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Discussion Starter #1
Hey I went to my LGS and saw they had steel 124gr hollow points for reloading. Do you use the same recipes that are in the loading manuals or do you have to have steel load data? I never seen steel bullets for reloading that's why I'm askin. They were pretty expensive too at that $30 per 100.
 

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jacketed steel correct?

same laod data.. though COAL may be different for similar grn projectiles due to lead to steel weight
 

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AR guy:

I am going to apply some common sense to your question:

When a bullet goes down the barrel the surface of the bullet runs against the surface of the bore. If the bore is steel and the bullet is lead, there is little wear on the bore. If the bore is steel and the bullet a gilding metal jacket (copper and zinc mix, both softer than steel) or solid copper then the bore wear is still small. But when the bullet is steel and the bore is steel there might be significant wear on the bore.

I would never shoot steel jacketed bullets but I have never seen any before. A common military bullet might have a steel core covered by a lead outer core then jacketed in aluminum (significantly softer than steel) or gilding metal (common called a copper jacket). Are you sure the bullets you saw were steel or just steel cored (perhaps covered in an aluminum jacket)?? That is possible.

In the latter case they would be acceptable from a bore wear consideration but some ranges do not allow steel cored bullets on their ranges. That is because if they hit something hard they can spark and start a brush fire. I personally saw a single steel cored bullet hit a rock and start a brush fire that required a Borate bomber to put out along with several hundred firefighters. In indoor ranges with backstop made of metal the steel core upsets the surface and can cause ricochets back at the shooters. Using steel cored ammo may limit your shooting opportunities.

LDBennett
 

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Hey I went to my LGS and saw they had steel 124gr hollow points for reloading. Do you use the same recipes that are in the loading manuals or do you have to have steel load data? I never seen steel bullets for reloading that's why I'm askin. They were pretty expensive too at that $30 per 100.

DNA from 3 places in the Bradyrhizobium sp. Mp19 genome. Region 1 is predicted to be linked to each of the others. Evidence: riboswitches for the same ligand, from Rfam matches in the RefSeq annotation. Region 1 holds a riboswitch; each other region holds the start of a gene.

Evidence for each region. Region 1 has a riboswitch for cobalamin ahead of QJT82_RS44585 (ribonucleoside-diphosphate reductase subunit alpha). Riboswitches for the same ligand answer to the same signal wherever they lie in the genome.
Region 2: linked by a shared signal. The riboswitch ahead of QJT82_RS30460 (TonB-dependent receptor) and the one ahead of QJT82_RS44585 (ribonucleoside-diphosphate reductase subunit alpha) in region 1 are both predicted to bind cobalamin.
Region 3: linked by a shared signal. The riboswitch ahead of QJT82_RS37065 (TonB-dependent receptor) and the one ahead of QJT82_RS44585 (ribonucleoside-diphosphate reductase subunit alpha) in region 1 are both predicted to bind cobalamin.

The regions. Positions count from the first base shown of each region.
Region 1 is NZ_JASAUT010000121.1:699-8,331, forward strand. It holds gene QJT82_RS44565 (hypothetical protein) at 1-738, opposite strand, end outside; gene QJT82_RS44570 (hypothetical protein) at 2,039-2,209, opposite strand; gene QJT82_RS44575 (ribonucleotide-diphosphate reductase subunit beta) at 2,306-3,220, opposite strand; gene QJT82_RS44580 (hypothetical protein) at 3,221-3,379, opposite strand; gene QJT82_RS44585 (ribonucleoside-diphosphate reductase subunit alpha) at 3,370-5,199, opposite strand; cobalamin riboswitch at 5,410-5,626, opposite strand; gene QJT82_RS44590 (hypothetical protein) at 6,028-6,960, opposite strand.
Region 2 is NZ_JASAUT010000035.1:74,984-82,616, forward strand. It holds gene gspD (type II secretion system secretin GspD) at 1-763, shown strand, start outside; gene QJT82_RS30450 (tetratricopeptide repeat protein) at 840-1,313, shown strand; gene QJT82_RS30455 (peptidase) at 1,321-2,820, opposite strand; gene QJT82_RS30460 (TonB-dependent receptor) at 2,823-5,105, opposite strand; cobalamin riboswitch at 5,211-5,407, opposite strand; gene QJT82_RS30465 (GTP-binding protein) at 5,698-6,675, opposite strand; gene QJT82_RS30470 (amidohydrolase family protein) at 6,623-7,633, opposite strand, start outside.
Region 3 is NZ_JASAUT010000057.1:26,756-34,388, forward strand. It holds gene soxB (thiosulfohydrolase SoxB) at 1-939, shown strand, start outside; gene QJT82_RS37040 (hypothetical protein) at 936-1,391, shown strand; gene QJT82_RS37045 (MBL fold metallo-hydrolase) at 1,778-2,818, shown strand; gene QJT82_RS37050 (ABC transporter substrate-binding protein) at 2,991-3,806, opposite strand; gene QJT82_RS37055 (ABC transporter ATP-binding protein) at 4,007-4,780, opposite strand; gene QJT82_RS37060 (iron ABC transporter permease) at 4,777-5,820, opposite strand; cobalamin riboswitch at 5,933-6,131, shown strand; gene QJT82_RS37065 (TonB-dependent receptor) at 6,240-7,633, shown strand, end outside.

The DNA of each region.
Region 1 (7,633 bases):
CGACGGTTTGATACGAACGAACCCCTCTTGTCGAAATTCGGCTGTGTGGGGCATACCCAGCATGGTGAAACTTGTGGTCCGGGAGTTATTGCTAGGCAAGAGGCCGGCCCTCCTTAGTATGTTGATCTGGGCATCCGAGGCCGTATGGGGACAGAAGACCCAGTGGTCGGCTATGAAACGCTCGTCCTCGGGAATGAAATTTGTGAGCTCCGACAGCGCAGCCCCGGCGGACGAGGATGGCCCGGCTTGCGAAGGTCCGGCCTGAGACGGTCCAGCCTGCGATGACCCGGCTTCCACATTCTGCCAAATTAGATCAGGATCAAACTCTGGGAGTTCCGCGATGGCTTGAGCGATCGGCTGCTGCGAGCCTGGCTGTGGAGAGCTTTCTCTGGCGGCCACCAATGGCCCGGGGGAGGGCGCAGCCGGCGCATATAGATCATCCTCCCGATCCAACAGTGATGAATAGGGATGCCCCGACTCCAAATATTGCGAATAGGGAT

Do you have more details on this ammo? Are you sure it was Steel Bullets and not steel cases like this Hornady Steel Match Ammo?

http://www.midwayusa.com/product/14...acketed-hollow-point-hap-steel-case-box-of-50
 

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Discussion Starter #7
It was made by Winchester it said sthp on the bag. It was silver. The guy I asked said it was steel. LD that makes sense the gulling effect. But that's all I know. I did not buy it cuz it was too much.
 

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Discussion Starter #10
Then the guy I asked was just as ignorant as me. He didn't even know. So what are they and what are they made of. Why are they so expensive.
 

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Discussion Starter #11
Interesting read steve4102. So my question is would they be considered good rounds for home defense then. And is that why they are $30 per 100 tips.
 

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Then the guy I asked was just as ignorant as me. He didn't even know. So what are they and what are they made of. Why are they so expensive.
I never rely on sellers at shows to know anything about what they sell.

I kep mymouth shut and try to gauge what they know vs what they purport to know.

some of the biggest lies I've ever heard wear at gun shows. :)
 

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if I had to guess.. I'd say nickle plated copper jackets.. or aluminum.. over a standard core.
 

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Interesting read steve4102. So my question is would they be considered good rounds for home defense then. And is that why they are $30 per 100 tips.
Yes.
I would double check the contents of the bag before I would purchase. You said 124gr I assume 9mm. I do not see Winchester making a STHP in 9mm 124gr. Either very old, very new or mis-marked.
 

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Discussion Starter #15
Ok I'll double check and do some research on them cuz I don't think just anyone's gunna pay that much, but if they are good rounds ill pick em up. Even if thy are old, I assume they are still good. Sounds like good pounds to have on hand.
 
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I would assume they would use a very mild soft form of steel for bullets. I highly doubt they are going to use something like VG10 steel for a bullet.
 

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RAJBCPA:

Lead is not outlawed in California. There are hunting areas and portions of the state where birds of prey of prey are common where lead is not allowed even for target practice. But anywhere else in the state lead is not outlawed.

Now, some indoor ranges have use rules (and have had for decades) of no exposed lead bullets. That is to reduce lead dust indoors, in general, and lead dust being exhausted outside via fans in the range building that keep the lead dust at the firing line low. That is one of the reasons Rainier and Berrys bullets are popular here, as they are totally plated in a thin copper coating to cover the lead.

On another note, steel core ammo is a cost saving thing as steel is much cheaper than lead. The core is a thin cylinder of steel and is not the same as armor piercing ammo. Some foreign surplus ammo is steel cored.

LDBennett
 
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